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Masterminds - Cinemaholic Movie Reviews
one person's obsessive addiction to film
cinema_holic
cinema_holic
Masterminds
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Directing: B
Acting: B+
Writing: B
Cinematography: B
Editing: B+



Here is an example of a movie getting decidedly mixed reviews, and that fact is really beside the point. Are you a fan of Zach Galifianakis? Kristen Wiig? Jason Sudeikis? Especially Kate McKinnon? If so, you're liable to find every one of them funny in this film. I did.

And I haven't even mentioned Owen Wilson or Leslie Jones, although the truth in both their cases their parts don't quite showcase their talents as well as they could. They commit to what they're given -- Jones especially -- but the admittedly spotty script (by three writers) could have served them better.

It's a fascinating story, considering we're told at the beginning that it's based on a true one -- that of one of the largest financial heists in U.S. history. Galifianakis plays David Ghantt, a vault supervisor who is pictured in the end credits as an actual film consultant. This indicates some ties to reality, but the way Masterminds plays out, what really happened couldn't possibly be this screwball. On the upside, even as a fairly cornball comedy, the ties to reality go a long way toward keeping the story from being predictable. This goes in unexpected places, and that makes it fun.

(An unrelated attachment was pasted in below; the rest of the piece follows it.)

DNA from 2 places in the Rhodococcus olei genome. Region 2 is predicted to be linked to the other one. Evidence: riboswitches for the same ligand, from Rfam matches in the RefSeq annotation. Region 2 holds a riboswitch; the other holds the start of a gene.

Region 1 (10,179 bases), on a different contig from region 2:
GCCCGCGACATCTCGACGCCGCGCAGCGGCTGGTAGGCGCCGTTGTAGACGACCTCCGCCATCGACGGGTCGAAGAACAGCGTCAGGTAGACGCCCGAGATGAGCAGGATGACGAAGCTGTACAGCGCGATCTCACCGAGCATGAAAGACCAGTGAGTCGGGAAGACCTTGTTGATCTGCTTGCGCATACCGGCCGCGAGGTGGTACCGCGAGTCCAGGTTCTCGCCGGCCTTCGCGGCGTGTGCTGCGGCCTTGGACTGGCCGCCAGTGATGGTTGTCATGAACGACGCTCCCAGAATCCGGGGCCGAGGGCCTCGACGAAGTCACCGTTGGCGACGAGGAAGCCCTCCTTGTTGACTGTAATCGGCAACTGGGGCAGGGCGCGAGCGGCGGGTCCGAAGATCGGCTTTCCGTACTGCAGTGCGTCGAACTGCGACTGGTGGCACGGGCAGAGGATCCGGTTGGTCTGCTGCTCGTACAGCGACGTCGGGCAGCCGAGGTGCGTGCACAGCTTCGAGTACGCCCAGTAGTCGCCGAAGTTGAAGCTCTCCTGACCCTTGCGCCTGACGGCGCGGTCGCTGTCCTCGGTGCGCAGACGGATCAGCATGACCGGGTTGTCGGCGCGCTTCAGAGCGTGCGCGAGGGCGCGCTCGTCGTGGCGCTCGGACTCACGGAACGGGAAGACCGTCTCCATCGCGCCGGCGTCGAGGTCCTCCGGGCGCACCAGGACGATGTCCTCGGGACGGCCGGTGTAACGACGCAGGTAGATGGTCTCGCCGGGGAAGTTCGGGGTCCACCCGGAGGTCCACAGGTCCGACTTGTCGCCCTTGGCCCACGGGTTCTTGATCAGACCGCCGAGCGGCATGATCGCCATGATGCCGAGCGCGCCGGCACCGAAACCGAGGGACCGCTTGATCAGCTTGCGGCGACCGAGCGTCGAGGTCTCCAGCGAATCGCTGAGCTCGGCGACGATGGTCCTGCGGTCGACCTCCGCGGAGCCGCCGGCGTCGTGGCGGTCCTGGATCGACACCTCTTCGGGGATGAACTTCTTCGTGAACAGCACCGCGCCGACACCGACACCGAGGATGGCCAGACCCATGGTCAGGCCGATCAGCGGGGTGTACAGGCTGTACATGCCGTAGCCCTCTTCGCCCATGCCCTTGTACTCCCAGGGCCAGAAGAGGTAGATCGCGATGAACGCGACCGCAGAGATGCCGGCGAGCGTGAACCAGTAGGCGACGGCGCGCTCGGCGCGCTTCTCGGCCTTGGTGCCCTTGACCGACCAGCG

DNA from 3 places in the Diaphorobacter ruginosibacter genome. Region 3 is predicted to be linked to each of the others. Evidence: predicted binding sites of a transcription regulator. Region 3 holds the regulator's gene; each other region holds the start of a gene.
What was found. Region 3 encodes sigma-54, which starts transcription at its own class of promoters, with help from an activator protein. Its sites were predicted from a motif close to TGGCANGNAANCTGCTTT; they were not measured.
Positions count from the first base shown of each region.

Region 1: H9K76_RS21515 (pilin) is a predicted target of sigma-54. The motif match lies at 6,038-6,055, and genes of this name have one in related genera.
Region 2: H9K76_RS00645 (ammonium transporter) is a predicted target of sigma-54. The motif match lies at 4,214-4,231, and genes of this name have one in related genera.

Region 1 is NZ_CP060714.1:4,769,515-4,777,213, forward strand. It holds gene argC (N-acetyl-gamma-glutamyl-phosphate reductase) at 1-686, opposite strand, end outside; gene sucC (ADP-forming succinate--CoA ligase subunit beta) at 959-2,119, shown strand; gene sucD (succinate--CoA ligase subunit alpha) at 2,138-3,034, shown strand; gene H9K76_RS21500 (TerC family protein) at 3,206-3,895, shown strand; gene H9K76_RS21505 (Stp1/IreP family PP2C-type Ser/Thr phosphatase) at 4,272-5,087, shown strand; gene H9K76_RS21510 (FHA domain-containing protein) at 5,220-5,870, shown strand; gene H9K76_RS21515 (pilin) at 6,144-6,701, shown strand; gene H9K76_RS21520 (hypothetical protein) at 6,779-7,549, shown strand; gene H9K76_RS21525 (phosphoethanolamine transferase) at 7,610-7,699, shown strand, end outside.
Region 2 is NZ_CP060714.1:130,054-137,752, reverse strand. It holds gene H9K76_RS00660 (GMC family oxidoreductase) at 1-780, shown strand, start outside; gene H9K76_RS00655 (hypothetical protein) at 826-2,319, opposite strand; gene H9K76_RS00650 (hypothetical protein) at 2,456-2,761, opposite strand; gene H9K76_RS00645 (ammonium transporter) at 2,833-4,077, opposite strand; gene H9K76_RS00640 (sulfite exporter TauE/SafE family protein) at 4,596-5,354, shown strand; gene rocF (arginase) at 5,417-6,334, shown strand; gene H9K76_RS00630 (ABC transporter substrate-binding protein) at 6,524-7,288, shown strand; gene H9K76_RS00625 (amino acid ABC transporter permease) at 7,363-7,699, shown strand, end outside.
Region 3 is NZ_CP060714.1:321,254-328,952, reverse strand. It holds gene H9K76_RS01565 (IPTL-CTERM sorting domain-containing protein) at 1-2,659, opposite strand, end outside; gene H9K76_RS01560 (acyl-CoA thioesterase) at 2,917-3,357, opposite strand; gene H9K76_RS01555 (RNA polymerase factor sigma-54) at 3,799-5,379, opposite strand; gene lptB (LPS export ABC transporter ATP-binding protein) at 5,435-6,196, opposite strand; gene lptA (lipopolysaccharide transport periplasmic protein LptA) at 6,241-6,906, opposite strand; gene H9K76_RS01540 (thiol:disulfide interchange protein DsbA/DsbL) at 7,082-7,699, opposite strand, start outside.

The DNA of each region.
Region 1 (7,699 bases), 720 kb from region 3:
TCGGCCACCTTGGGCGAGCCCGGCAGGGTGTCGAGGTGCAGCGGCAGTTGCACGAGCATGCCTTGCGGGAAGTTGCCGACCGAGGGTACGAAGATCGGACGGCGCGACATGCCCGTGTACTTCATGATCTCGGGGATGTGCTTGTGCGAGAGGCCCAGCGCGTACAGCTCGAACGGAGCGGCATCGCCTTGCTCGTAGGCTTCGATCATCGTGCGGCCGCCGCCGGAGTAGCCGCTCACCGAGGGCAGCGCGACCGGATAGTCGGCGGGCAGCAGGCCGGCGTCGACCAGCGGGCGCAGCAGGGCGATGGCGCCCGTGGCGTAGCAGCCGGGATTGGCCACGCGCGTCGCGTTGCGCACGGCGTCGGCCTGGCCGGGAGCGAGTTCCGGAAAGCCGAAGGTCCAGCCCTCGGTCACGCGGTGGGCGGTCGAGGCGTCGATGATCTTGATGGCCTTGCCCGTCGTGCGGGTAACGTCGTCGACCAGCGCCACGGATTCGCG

Ghantt has a crush on his coworker, Kelly (Wiig), whose friend Steve (Wilson) convinces her to use him to help them mastermind the heist. "Mastermind" is clearly a generous term here, as these people are all pretty clueless as to what they're doing. It's notable, however, that none of them are exactly stupid -- Ghantt is the closest to it, but even he winds up figuring some shit out. I liked that these characters are all Southerners from North Carolina but they aren't all depicted as morons. Some of them kind of straddle the line, sure. But these characters' flaws have more to do with a lack of common sense than a lack of intelligence.

Ghantt, for his part, winds up in Mexico and back again. He essentially abandons his fiancé with the promise of being with Kelly. The fiancé seems to exist as a character here only to allow Kate McKinnon to be the funniest part of the movie. McKinnon makes Jandice a total caricature, but I laughed more when she was onscreen than any other time. Someone needs to give that woman a lead role. She has something in common with Melissa McCarthy, in that she elevates otherwise mediocre material with her comic talents.

And, let's face it, Masterminds is mediocre material. But it's also packed with Saturday Night Live alumni who combine to make an ensemble cast that moves the mediocre into the genuinely funny. Sudeikis is a little over the top as a hired assassin, but even he still cracked me up. This is a movie that knows how dumb it is, and has fun with it. It also has a target audience, which isn't any critic who turns their nose up at it. I'm not one of those -- not in this case, anyway. What else do you really need to know, really, except that I laughed consistently throughout? That's all I wanted from this movie, and it delivered.

masterminds


Overall: B
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